Things have begun to change, and as a young woman who’s looking to start her own business, you should take advantage of this positive thrust. Overcoming the challenges you’re faced with is going to be a powerful learning experience you should cherish.

Author: Thea Millard is a Market Data Analyst and a Contributing Editor at Job Application Review. She has a great interest in everything related to personal branding, online marketing, and entrepreneurship, and loves helping people and businesses thrive.

3 Top Strategies for Getting Closer to Your Clients

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As the CEO for In Touch EMR, a healthcare consulting and software business, I’ve found that personalizing your offers to existing clients lessens the burden of having to gain new customers. It not only lowers costs but significantly increases client satisfaction. Once my team and I started identifying the needs of our customers and tailoring our offers to them, In Touch EMR grew by 40 percent in 12 months—without any increase in the number of clients.

Back in 2007, we provided business consulting and marketing software to physical therapists, but we soon realized they needed help with scheduling patients, documenting visits and insurance billing. Our customers consist of private practice owners and clinics across the United States. Once we offered value-added services to them, we increased our revenue per customer.

There are three tenets of “getting personal” with clients: client segmentation, service diversification and proactive client communication. Here’s how to accommodate all three tenets and succeed in the new information-driven economy.

Tailor Your Marketing With “Client Segmentation”

The best way to serve clients is to collect data points that identify exactly what the consumer needs and tailor your marketing efforts accordingly. This method, known as client segmentation, opens up exciting new possibilities for your business. Characteristics you can collect include the client’s annual income, preferred line of communication, buying history and more. Client segmentation allows our consulting business to tailor content according to these characteristics. Once we identified which clinics needed help with medical billing, attracting more patients, staffing/hiring, etc., we lowered marketing costs and had a higher rate of return with all our advertising and promotions. Try taking it a step further and use precise marketing messages which result in higher client satisfaction.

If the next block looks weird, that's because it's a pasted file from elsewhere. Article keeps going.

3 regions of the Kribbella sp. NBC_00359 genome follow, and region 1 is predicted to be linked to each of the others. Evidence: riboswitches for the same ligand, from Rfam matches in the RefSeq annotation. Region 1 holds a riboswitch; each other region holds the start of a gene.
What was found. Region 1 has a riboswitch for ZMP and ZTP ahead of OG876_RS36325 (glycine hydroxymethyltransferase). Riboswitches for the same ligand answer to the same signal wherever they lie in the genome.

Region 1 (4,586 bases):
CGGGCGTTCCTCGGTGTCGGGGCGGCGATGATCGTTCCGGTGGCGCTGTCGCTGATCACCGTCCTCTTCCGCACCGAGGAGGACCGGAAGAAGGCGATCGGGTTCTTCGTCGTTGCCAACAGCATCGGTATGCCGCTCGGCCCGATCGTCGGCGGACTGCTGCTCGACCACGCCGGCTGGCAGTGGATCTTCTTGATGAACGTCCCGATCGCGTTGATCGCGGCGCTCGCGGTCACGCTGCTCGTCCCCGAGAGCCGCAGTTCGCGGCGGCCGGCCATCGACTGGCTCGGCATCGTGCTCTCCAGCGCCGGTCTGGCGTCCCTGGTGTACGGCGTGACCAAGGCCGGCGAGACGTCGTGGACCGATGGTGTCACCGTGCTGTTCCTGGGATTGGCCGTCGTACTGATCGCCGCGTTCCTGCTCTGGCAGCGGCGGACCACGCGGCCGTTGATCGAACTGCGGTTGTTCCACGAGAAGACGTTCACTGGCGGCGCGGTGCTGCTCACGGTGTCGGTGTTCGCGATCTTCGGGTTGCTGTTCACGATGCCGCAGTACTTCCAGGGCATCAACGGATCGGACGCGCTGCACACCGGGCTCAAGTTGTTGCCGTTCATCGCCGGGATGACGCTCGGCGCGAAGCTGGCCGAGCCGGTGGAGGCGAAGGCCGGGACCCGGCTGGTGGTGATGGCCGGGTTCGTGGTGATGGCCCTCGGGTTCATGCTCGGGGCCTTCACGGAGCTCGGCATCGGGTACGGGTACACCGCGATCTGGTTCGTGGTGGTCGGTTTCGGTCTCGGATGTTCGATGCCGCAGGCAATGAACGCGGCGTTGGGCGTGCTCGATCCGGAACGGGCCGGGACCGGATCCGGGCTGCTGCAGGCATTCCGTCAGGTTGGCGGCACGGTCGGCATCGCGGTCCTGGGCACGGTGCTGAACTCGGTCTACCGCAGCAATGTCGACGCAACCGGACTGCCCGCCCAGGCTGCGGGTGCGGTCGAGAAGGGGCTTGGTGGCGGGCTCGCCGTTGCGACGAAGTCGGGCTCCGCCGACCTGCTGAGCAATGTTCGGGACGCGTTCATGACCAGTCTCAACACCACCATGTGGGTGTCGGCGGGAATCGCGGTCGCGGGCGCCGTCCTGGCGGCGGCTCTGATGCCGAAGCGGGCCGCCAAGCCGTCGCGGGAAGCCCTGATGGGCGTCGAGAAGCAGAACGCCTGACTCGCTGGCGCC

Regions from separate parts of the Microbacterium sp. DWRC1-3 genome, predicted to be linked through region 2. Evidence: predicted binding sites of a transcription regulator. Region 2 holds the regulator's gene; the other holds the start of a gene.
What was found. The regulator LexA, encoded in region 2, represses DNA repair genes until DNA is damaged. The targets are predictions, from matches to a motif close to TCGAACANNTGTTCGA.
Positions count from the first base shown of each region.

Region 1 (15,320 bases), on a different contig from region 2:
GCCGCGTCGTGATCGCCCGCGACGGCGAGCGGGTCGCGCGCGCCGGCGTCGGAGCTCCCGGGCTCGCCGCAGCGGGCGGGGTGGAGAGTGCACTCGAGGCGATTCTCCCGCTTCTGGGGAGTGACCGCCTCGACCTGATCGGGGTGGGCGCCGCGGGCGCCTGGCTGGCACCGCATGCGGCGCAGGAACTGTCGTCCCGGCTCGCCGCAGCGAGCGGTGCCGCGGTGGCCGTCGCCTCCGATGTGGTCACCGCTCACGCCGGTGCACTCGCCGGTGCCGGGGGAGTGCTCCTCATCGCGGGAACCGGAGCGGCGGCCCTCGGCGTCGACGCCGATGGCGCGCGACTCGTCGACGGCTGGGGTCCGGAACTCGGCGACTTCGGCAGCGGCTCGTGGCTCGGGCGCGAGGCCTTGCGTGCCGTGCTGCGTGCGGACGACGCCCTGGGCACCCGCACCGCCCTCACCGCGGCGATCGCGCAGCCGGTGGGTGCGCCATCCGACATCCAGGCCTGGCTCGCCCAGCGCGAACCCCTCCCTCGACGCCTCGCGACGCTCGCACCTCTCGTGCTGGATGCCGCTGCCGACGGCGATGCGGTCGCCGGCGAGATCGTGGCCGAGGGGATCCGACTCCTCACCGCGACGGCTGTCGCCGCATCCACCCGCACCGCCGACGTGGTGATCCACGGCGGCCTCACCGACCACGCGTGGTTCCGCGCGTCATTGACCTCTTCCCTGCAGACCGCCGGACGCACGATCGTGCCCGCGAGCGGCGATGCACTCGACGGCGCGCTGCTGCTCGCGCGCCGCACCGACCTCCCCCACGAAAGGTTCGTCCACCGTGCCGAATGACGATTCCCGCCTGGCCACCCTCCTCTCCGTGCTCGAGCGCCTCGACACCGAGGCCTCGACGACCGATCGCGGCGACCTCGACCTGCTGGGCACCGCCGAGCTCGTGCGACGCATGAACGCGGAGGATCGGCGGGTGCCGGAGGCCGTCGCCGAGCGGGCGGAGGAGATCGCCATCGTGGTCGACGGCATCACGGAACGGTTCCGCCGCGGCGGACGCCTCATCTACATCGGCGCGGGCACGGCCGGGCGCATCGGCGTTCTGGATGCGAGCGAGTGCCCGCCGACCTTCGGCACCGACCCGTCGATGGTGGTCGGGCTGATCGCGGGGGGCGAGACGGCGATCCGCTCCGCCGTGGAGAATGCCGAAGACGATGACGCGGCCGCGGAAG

Provide Service Diversification

Service diversification expands on your core business service. You can deliver a range of related services using a unique payment model. This allows a business to reduce or eliminate the dependence on referral sources from third-party companies. Often times, clients that come to your business also search for related services. If you can anticipate these needs, why not offer those services in your own business? In fact, this concept has changed the way traditional medicine is practiced. A TIME magazine article published in December 2014 entitled “Medicine Is About to Get Personal” states: “Pay frontline doctors a fixed monthly fee directly instead of through the byzantine insurance bureaucracy. Make the patient, rather than the paperwork, the focus of the doctor’s day. The result will be happier doctors, healthier patients and a striking reduction in wasted expense.”

This concept of service diversification can be applied to your clients, potential referrals and business partners. Ideally, your business would have a range of clients with different needs, including companies of all sizes, referring your business to a larger target audience.

Proactively Communicate With Your Clients

Staying in touch with your clients on an ongoing basis (even if they don’t respond to you immediately) is a simple way to get ongoing referrals. It may even take several touch points to get the desired response. Use different media to communicate. Clients can be reached by phone, SMS, email and snail mail. Don’t rely on just one touch point. If someone misses your message via email, they might get it via text, voicemail, etc. Let’s say you are reaching out to a previous client with the hopes of being referred to a colleague. Find as much contact information as possible. If you aren’t able to reach him/her through email, an SMS may be much more convenient for the client to respond to. Increase the avenues through which you can reach clients.